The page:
Professor Kaplin’s publication was recognized by the American Council on Education when they presented him with the “Borden Award for the year’s outstanding book about higher education.” Although others have authored books in these topics, none has supplanted Kaplin’s which is often referred to as “The bible of higher-education law.” His books have become standards in law libraries and classrooms across the country. Teaching, publishing and speaking engagements have given him national recognition. He is retired from the Catholic University of America at which he holds the title Professor Emeritus. Bill and wife Barbra currently reside in Winchester, Virginia. They have four adult children, Colleen, Keith, Lynn and Carole.



Bob’s photography career began in 1970 while in high school when he traded his guitar for a 35 mm camera. He began taking nature and still life photos, teaching himself the use of the camera. After graduation, he used his talent and became a professional wedding photographer. He expanded his photography into the music arena by photographing several local bands.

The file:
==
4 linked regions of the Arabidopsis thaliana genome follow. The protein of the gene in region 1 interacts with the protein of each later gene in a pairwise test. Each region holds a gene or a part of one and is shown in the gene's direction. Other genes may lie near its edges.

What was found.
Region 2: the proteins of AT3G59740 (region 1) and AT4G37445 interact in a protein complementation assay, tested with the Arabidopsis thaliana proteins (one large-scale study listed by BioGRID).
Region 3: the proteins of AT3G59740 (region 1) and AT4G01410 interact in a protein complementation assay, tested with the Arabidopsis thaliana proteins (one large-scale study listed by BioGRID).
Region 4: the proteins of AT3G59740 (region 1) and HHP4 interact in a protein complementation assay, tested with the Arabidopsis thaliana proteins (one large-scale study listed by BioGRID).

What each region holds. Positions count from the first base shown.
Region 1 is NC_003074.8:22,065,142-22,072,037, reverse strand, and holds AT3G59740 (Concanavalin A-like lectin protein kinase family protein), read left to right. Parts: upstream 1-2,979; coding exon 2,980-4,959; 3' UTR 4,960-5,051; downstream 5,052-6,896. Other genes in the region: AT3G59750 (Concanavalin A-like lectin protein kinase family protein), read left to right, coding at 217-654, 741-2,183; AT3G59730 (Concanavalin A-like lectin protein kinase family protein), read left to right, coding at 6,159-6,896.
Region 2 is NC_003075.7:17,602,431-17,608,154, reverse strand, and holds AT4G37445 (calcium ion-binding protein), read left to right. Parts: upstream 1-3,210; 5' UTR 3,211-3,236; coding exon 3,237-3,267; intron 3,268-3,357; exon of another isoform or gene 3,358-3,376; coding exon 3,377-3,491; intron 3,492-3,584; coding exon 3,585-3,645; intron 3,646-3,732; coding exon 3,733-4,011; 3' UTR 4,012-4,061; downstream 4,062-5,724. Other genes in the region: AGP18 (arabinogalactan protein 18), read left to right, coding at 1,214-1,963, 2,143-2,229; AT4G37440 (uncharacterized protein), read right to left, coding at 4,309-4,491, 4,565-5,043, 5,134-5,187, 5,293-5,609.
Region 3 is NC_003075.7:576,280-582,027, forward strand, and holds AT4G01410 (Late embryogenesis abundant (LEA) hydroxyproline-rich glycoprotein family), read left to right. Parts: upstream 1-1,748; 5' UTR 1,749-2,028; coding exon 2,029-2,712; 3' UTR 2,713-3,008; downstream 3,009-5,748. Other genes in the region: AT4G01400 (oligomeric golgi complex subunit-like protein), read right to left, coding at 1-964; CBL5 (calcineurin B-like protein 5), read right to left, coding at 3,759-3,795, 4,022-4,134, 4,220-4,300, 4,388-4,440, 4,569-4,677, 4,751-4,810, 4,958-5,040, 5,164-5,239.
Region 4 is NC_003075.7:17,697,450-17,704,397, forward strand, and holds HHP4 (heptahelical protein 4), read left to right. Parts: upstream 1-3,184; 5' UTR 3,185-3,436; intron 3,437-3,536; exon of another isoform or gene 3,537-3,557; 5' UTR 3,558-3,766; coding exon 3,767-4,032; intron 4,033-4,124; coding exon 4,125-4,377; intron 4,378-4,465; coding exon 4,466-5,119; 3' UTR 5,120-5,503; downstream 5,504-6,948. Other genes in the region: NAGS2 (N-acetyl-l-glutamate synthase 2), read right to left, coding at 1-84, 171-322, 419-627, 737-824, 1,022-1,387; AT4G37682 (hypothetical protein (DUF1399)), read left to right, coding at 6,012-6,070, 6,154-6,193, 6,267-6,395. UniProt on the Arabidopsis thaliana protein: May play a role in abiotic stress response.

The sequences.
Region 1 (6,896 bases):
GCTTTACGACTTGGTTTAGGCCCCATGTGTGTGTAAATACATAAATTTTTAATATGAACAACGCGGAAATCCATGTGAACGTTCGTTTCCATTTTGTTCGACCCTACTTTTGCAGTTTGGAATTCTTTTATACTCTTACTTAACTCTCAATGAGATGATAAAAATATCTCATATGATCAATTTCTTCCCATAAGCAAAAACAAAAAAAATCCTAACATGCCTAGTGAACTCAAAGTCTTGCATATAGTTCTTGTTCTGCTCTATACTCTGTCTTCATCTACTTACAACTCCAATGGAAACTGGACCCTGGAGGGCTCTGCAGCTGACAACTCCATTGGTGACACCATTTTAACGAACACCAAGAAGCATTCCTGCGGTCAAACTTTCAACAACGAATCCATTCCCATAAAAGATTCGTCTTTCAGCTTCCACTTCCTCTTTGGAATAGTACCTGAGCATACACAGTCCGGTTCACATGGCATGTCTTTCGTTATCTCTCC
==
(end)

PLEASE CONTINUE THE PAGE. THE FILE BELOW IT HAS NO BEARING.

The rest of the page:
Bob began to travel with many of these bands and made professional and business connections in both New York City and Toronto. His professional career took on a new dimension. He began to assist in promoting and managing these bands as well as photographing them in performance. He began booking national bands that appeared on record labels. His abilities were recognized by Retina Ltd., an agency with offices in New York City, London, Paris and Milan. In 1993 his work surfaced in music and lifestyle magazines around the globe. It was and still is common to find his work in magazines such as: Rolling Stone, Spin, Hit Parade, Circus, Life, Time, and People. He recently produced and did the photography for the well known Lance Diamond’s CD, Lance Diamond Christmas.